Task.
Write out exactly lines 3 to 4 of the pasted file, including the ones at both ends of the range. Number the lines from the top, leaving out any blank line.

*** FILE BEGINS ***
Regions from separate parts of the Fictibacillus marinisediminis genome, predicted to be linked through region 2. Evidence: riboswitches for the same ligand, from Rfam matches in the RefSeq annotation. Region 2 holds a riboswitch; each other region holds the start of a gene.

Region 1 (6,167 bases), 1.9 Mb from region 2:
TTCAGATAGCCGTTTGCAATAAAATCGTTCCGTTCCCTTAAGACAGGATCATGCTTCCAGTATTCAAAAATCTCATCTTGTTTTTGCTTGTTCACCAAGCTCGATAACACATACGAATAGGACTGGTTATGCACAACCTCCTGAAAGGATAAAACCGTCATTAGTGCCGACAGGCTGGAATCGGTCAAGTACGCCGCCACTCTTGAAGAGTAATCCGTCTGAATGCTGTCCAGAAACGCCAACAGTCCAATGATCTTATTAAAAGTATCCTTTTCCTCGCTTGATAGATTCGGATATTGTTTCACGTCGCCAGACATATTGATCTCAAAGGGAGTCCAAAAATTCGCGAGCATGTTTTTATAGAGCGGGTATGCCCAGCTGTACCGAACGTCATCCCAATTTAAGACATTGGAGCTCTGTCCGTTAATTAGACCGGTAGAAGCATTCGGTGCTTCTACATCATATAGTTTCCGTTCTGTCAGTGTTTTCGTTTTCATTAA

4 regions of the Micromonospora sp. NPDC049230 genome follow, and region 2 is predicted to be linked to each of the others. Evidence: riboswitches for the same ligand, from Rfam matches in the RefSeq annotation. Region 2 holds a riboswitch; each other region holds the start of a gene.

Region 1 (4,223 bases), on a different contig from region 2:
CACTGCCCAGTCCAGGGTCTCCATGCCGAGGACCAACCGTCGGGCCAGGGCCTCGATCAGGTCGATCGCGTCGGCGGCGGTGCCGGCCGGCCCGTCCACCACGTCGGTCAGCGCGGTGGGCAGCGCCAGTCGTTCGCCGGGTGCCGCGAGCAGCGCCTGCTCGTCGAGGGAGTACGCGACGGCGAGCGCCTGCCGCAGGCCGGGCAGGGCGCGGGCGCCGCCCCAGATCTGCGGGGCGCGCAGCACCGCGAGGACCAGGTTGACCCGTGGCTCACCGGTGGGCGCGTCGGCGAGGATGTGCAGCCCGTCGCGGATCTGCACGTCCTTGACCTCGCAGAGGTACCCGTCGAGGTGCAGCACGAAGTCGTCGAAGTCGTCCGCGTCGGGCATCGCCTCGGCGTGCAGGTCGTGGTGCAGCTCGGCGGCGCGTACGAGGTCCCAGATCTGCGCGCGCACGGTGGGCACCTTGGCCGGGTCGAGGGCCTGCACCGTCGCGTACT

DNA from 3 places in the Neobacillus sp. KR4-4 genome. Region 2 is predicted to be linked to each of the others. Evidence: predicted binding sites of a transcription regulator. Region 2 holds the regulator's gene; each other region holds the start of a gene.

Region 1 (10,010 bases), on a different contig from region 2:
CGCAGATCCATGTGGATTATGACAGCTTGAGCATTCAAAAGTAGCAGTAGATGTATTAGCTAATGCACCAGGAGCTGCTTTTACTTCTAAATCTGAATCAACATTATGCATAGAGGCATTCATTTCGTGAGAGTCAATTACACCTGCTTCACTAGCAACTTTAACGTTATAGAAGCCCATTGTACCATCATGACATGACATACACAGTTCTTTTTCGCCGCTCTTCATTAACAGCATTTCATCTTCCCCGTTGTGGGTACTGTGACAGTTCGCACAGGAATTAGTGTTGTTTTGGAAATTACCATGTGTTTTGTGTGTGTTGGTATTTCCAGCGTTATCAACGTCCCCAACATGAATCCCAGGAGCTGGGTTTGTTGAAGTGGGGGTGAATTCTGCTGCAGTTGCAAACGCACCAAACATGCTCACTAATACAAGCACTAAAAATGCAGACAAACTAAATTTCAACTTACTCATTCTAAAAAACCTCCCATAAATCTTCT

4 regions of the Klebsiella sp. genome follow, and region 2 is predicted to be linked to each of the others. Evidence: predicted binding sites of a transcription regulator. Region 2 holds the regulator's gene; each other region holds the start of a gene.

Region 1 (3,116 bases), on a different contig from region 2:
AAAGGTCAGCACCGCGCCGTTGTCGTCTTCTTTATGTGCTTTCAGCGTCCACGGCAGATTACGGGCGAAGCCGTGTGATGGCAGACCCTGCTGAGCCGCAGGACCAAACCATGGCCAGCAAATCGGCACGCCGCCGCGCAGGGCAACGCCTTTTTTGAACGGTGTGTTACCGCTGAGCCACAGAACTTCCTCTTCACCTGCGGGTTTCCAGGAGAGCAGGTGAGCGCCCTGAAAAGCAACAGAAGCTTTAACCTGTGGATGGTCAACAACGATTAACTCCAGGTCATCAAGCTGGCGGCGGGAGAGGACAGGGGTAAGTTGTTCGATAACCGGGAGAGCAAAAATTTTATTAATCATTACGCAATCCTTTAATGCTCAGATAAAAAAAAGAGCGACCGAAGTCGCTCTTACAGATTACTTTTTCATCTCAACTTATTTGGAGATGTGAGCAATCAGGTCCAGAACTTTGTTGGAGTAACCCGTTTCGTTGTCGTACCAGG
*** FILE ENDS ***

TTCAGATAGCCGTTTGCAATAAAATCGTTCCGTTCCCTTAAGACAGGATCATGCTTCCAGTATTCAAAAATCTCATCTTGTTTTTGCTTGTTCACCAAGCTCGATAACACATACGAATAGGACTGGTTATGCACAACCTCCTGAAAGGATAAAACCGTCATTAGTGCCGACAGGCTGGAATCGGTCAAGTACGCCGCCACTCTTGAAGAGTAATCCGTCTGAATGCTGTCCAGAAACGCCAACAGTCCAATGATCTTATTAAAAGTATCCTTTTCCTCGCTTGATAGATTCGGATATTGTTTCACGTCGCCAGACATATTGATCTCAAAGGGAGTCCAAAAATTCGCGAGCATGTTTTTATAGAGCGGGTATGCCCAGCTGTACCGAACGTCATCCCAATTTAAGACATTGGAGCTCTGTCCGTTAATTAGACCGGTAGAAGCATTCGGTGCTTCTACATCATATAGTTTCCGTTCTGTCAGTGTTTTCGTTTTCATTAA

4 regions of the Micromonospora sp. NPDC049230 genome follow, and region 2 is predicted to be linked to each of the others. Evidence: riboswitches for the same ligand, from Rfam matches in the RefSeq annotation. Region 2 holds a riboswitch; each other region holds the start of a gene.